The Indonesian Navy has ordered eight new frigates that will revitalize their aging fleet. The order, which has been made with Italian shipyard Fincantieri, is for two ex-Italian Maestrale-class frigates and six newbuild FREMM multipurpose vessels.
The Maestrale’s are old ships, commissioned into the Italian Navy in the 1980s.
However, they will undergo a thorough refurbishment before transfer and are still very capable. Weighing 3,000 tonnes fully loaded, they are built primarily as anti-submarine vessels, but have competent air defences and long-range OTOMAT anti-ship missiles. Of course, it’s likely the Indonesians will have alterations made to match their latest weapon standards but if so, this will only make the refurbed ships more formidable.
The new FREMM frigates will likely be extremely capable vessels. A joint French-Italian project, the FREMM’s are of a modular warship design that allows operators to customize their ships to their specific purpose.
Thus, there is a range of weapon and electronic fit options, with each customer having a unique fit. There is also scope for expansion of the basic design to make rather large and extremely competent warships.
This is typified in the US Navy’s Constellation-class. An Americanized FREMM that is being built by Fincantieri Marinette Marine in Wisconsin, three Constellation’s are on order and as many as twenty may eventually be built. Weighing in just over 7,000 tonnes, the Constellation’s will have the sort of displacement and firepower that throws shade on most navies’ destroyers.
Whilst the Indonesian FREMMs will not be in that sort of class, they will probably be closely modelled on the Italian ASW variants. These are extremely capable sub-hunters, with modern sonars and towed arrays for long range detection of submerged targets.
All in all, the acquisition of the eight frigates represents a quantum leap in capability for the Indonesian Navy – something that it demonstrably needs. Currently, the country operates seven frigates, supported by another 24 corvettes of varied quality. Of the frigates, two are modern, the Martadinata-class, which commissioned in 2017 and 2018. These are competent enough ships for patrols around the Indonesian archipelago but are much smaller than the FREMMs at 2,300 tonnes.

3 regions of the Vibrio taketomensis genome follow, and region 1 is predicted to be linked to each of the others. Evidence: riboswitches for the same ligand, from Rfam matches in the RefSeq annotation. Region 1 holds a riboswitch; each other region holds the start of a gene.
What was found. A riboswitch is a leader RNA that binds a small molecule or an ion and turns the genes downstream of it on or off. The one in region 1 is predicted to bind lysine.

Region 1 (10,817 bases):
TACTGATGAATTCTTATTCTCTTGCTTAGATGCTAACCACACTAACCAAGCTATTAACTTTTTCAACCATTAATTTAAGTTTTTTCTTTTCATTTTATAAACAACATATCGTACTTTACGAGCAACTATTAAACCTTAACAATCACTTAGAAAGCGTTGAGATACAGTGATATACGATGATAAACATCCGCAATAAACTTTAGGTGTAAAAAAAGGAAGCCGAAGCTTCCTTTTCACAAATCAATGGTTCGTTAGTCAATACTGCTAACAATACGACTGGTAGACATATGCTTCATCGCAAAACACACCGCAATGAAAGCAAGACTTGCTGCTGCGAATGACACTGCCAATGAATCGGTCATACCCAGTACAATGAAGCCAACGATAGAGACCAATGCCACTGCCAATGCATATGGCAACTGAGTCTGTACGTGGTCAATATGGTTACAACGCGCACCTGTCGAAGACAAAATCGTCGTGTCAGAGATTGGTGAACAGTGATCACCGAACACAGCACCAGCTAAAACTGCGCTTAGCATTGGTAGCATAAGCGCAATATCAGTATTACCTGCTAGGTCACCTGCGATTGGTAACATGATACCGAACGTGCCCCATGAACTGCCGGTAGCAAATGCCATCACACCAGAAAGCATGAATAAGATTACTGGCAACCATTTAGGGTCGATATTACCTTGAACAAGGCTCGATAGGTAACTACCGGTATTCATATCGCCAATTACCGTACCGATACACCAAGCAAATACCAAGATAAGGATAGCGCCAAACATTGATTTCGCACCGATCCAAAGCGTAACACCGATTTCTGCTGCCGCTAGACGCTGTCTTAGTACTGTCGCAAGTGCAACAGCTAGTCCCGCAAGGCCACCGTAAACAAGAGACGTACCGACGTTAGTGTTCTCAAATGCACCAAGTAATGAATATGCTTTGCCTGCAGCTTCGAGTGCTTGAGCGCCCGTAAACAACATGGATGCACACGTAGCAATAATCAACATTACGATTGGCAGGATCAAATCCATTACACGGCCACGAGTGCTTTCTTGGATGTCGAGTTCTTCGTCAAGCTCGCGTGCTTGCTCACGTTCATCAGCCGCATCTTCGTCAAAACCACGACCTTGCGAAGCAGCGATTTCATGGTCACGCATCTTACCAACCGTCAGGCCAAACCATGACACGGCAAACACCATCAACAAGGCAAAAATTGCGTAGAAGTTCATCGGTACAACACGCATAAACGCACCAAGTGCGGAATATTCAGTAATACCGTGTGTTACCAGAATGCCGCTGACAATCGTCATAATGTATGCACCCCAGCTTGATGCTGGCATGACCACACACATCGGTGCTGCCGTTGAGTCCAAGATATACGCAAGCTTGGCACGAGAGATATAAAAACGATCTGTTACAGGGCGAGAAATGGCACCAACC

The other five frigates are the Ahmad Yani-class.
These are second-hand Dutch frigates that first commissioned in the 1960s and are based on the British Leander-class. These ships are very much showing their age and limitations, and their replacement by the Maestrales and FREMMS is all but certain. Though it is possible they may continue in reserve service should the Indonesians decide they need quantity as well as quality.
In the last few years, the nations in the Southern Pacific have become more and more alarmed at encroachments into their territory by China.
Though the countries in the region have long squabbled over territory, especially over rights to the potentially huge mineral wealth thought to exist in the seabed of the South China Sea, the status quo was largely maintained due to the comparatively limited deployable military strength of the nations in the region.
China weighing in has changed this dramatically. The Chinese military has been pushing further afield, building artificial islands in waters which are also claimed by Vietnam and the Philippines. They have also began flying military aircraft into the airspace of Malaysia.
Though China seems distant from Indonesia, they are evidently exploring the waters of the archipelago. As I reported previously, Chinese research drones have been found on several occasions washed up ashore in Indonesia or else caught in fishermen’s nets.
With international protest seeming to have limited response, it appears that the Indonesians are taking steps to ensure their maritime security, something that the other nations in the region are also undertaking.